Some Mormons say their church needs a culture change, after watching the sex abuse scandal at the Missionary Training Center unfold

(Francisco Kjolseth | The Salt Lake Tribune) Mourners cross temple square on their way to the Conference Center to pay their last respects to LDS Church President Thomas S. Monson during his funeral service in Salt Lake City Friday, January 12, 2018.

On a recording and in a police report both released this week, Joseph L. Bishop agreed that he had molested a young female missionary, said he asked another missionary to bare her breasts and described himself as a predator during his tenure in the 1980s as president of the Missionary Training Center — triggering emotional distress for many LDS victims of sexual abuse.

Some read an initial statement from the LDS Church as undermining the alleged victim who recorded Bishop and of showing disinterest in other possible victims. And the Utah County bishop the woman spoke to in 1987 about Bishop’s misconduct said he didn’t believe her and didn’t report her allegations to anyone.

The disclosures and the perceived dismissals of alleged victims have spurred outcry online and demands for reform — from continuing calls to revise how bishops interview young people to better training for lay leaders and a cultural shift toward believing women.

Some ask the LDS Church to investigate these issues like Brigham Young University did in 2016. An advisory council heard from thousands of victims, experts and others before recommending how to improve the school’s response to sexual assault reports, after students and alumni said its Honor Code was harming and silencing abuse victims.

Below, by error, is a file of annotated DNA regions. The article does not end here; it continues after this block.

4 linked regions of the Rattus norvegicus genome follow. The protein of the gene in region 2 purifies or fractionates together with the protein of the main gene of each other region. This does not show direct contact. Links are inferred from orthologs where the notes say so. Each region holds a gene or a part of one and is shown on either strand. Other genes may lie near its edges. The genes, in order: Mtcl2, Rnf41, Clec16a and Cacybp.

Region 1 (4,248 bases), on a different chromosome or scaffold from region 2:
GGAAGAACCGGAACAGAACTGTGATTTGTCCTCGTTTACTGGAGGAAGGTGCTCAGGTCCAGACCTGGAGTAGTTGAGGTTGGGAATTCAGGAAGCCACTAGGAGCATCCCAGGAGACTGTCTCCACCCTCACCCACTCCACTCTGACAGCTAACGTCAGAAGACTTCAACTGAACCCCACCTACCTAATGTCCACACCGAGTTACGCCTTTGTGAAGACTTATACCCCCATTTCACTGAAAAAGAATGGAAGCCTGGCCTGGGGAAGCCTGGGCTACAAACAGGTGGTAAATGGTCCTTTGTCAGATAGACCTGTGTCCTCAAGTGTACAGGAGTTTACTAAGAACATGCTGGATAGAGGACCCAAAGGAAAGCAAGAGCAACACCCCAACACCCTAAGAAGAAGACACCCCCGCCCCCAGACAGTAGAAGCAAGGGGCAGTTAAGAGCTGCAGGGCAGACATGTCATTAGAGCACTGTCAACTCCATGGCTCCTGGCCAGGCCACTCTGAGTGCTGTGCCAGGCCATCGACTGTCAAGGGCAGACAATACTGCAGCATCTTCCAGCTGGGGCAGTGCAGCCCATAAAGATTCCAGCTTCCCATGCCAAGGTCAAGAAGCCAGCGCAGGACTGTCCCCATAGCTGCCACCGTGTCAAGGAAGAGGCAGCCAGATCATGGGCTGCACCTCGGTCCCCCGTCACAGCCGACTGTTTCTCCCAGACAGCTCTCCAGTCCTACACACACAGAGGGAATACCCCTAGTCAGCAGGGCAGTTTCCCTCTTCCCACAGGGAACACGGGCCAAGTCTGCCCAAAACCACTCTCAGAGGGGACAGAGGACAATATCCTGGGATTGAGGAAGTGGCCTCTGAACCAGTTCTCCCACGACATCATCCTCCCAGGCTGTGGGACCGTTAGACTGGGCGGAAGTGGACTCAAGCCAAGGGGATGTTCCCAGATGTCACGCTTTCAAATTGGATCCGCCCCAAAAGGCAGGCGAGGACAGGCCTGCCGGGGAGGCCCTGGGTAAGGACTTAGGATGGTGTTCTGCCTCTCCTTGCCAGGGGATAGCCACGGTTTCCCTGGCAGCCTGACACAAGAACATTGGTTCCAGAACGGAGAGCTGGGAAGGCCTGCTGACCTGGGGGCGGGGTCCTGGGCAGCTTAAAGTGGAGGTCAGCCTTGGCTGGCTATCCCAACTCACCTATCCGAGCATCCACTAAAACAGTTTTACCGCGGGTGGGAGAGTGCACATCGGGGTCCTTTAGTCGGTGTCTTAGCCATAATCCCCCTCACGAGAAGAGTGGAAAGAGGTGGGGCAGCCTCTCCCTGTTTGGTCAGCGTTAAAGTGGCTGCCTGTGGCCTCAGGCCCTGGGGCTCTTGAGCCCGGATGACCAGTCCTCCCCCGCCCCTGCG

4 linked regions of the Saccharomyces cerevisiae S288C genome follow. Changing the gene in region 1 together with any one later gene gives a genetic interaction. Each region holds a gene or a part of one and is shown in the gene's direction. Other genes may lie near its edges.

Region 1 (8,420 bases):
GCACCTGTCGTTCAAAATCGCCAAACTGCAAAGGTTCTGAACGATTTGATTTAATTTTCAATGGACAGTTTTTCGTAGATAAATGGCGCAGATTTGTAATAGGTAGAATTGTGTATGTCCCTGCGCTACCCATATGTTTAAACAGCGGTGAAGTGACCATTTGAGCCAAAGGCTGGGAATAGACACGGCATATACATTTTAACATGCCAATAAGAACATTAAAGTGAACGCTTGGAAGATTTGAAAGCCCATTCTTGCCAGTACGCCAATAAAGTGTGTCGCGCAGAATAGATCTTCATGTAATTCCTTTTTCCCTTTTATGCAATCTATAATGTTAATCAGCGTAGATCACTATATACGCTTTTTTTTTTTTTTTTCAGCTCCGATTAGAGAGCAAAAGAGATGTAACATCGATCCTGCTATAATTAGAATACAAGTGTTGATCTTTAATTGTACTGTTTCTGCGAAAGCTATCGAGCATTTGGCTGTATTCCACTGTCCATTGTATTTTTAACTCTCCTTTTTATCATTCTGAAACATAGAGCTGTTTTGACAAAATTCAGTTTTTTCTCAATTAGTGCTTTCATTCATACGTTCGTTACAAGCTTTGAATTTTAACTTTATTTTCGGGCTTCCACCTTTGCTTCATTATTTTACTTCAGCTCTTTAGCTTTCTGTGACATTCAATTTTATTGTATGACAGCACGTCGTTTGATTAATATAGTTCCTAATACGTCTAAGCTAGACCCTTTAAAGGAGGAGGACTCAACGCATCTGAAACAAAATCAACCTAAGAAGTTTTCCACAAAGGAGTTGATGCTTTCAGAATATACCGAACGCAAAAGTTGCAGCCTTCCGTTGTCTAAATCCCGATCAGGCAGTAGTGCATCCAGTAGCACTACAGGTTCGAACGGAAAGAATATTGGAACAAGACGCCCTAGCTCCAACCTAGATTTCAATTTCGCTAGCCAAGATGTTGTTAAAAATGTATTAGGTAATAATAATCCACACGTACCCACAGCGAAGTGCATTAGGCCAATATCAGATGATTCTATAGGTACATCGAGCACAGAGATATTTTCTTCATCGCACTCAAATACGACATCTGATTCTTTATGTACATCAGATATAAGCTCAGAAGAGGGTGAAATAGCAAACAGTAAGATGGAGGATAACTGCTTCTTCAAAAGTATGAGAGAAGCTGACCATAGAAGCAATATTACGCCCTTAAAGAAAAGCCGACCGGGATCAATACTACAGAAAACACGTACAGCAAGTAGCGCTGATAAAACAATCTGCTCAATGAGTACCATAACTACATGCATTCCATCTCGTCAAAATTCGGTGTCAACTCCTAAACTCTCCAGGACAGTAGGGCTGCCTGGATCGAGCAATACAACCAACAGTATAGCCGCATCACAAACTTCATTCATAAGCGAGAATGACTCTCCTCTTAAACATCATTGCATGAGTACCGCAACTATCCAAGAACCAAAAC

Montana clinical social worker Sara Hughes-Zabawa says she talked this week to dozens of therapists whose patients reported being retraumatized after hearing the Bishop tape and the church’s initial response.

“It’s been a tender week for my clients,” she says.

The publicity, the Mormon counselor says, is “resurfacing the reality that ‘I’m not believed and my church doesn’t care.’”

Salt Lake City therapist Julie de Azevedo Hanks echoed those concerns for those in her professional care. She was “sickened” while listening to the tape, she says, and “horrified” that Bishop continued to hold positions of power. On the recording, he says he has struggled with a sexual addiction his “whole life.”

“I was extremely concerned,” Hanks says, “for the many other women who may have been victimized over the years.”

The woman who secretly recorded Bishop initially told him she was a writer interviewing former mission presidents, then she confronted him, saying he tore her clothing and attempted to rape her at the Missionary Training Center (MTC) in 1984. He denies her allegation during their conversation, and his son has said Bishop’s statements about other misconduct have been misconstrued.

The Colorado woman shared copies of the tape with several people, she says, and someone gave it without her consent to the website MormonLeaks, which posted it Monday with a transcript.

Hanks, who is Mormon, was struck by the woman’s bravery, she says. “It takes incredible courage to face an abuser and request accountability.”

Weighing words